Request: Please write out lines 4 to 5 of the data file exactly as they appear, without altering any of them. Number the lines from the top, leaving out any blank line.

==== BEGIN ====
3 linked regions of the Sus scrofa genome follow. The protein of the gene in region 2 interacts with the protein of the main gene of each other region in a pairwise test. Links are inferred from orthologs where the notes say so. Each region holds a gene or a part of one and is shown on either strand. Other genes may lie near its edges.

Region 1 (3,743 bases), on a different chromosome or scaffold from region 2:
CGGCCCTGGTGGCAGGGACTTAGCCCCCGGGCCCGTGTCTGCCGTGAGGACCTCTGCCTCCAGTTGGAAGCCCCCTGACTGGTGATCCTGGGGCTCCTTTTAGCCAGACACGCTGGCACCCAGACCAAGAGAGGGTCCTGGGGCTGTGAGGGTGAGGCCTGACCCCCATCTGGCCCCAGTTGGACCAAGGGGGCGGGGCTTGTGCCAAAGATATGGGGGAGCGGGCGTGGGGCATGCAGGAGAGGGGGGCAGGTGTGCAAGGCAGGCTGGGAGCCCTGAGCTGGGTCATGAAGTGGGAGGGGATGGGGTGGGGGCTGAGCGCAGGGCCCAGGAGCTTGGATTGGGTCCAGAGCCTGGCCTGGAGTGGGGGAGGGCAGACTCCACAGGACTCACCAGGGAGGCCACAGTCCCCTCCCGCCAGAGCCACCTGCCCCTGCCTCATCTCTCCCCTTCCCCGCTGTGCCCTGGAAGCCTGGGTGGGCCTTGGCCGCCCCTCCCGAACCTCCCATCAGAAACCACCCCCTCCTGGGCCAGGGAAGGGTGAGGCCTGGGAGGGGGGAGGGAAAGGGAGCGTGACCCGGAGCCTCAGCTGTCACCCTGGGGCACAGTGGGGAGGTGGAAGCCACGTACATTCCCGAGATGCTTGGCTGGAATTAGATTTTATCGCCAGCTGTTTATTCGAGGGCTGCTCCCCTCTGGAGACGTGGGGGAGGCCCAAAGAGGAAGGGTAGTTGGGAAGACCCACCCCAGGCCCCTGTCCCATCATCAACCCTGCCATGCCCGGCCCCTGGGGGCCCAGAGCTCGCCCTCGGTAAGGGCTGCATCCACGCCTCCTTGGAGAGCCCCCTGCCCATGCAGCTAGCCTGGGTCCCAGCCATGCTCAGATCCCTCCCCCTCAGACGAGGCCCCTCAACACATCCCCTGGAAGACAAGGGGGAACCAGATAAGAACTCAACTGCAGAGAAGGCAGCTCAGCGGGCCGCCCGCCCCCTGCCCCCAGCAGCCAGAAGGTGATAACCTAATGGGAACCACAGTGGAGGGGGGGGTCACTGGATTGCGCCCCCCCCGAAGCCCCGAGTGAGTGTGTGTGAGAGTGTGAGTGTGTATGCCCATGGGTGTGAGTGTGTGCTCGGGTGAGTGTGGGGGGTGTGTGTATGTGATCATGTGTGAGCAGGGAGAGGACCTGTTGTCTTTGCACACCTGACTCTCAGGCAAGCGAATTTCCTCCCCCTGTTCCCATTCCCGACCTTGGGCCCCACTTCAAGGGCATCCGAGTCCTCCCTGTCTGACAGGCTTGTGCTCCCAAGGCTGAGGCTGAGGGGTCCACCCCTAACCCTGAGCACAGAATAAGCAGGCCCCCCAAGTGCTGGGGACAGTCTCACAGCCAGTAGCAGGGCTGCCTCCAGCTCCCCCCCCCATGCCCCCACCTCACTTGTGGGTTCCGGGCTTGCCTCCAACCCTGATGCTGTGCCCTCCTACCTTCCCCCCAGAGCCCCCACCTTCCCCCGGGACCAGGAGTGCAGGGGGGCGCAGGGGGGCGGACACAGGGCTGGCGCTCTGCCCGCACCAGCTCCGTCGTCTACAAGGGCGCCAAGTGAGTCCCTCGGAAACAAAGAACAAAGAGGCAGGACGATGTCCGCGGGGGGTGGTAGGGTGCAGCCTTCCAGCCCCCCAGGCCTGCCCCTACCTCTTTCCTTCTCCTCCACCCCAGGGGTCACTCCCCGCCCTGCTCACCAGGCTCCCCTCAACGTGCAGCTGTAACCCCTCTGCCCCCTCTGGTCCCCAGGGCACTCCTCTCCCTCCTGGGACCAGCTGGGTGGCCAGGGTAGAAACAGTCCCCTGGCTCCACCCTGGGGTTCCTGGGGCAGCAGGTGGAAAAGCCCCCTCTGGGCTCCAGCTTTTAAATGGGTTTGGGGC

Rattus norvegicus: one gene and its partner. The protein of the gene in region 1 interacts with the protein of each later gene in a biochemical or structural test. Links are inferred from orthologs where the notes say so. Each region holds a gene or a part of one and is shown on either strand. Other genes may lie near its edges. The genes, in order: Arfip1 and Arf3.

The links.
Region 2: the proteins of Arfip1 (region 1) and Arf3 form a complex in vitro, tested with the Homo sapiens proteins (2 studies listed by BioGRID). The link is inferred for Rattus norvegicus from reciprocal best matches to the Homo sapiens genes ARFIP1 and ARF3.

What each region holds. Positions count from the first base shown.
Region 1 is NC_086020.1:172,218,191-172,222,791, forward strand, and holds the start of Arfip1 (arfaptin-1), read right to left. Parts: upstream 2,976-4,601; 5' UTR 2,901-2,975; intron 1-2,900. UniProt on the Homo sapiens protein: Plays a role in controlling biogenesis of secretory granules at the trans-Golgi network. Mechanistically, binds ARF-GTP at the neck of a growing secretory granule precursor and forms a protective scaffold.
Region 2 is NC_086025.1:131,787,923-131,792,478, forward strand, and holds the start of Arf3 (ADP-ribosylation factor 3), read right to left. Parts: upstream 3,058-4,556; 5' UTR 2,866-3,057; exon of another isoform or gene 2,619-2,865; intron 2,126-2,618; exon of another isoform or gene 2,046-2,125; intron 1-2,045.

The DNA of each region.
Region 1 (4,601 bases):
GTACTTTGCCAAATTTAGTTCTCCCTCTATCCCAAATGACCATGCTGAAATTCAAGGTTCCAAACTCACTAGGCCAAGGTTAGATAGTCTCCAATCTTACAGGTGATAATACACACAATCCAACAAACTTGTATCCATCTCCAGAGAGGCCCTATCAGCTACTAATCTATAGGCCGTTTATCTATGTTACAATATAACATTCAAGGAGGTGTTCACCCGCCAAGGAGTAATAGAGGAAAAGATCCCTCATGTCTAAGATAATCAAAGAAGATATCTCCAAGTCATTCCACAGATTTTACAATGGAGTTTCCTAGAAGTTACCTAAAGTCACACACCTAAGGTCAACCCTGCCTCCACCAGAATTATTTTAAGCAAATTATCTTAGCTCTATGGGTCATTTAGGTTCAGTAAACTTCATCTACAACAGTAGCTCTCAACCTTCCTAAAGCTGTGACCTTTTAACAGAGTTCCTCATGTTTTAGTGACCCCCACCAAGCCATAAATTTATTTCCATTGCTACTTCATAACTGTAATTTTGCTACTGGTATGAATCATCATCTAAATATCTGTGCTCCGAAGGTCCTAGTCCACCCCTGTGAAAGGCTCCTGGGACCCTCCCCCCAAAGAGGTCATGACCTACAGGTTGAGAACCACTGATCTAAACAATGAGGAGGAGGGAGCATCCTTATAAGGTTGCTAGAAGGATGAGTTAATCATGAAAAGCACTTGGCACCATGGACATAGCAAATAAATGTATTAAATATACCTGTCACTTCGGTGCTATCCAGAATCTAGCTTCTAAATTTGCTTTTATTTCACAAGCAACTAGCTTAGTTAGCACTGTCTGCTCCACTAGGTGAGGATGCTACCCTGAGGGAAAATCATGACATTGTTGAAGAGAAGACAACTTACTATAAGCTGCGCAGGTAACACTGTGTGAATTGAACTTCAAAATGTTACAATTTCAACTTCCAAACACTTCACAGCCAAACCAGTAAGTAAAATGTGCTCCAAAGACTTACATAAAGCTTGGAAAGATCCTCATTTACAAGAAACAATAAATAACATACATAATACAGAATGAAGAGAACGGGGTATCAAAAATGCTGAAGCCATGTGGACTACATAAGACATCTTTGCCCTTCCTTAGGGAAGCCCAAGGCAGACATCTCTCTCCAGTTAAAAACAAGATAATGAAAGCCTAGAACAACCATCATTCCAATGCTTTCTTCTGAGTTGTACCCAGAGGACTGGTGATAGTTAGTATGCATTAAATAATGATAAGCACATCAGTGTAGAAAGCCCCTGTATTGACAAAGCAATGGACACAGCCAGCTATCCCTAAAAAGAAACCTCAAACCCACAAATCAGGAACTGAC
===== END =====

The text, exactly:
Rattus norvegicus: one gene and its partner. The protein of the gene in region 1 interacts with the protein of each later gene in a biochemical or structural test. Links are inferred from orthologs where the notes say so. Each region holds a gene or a part of one and is shown on either strand. Other genes may lie near its edges. The genes, in order: Arfip1 and Arf3.

The links.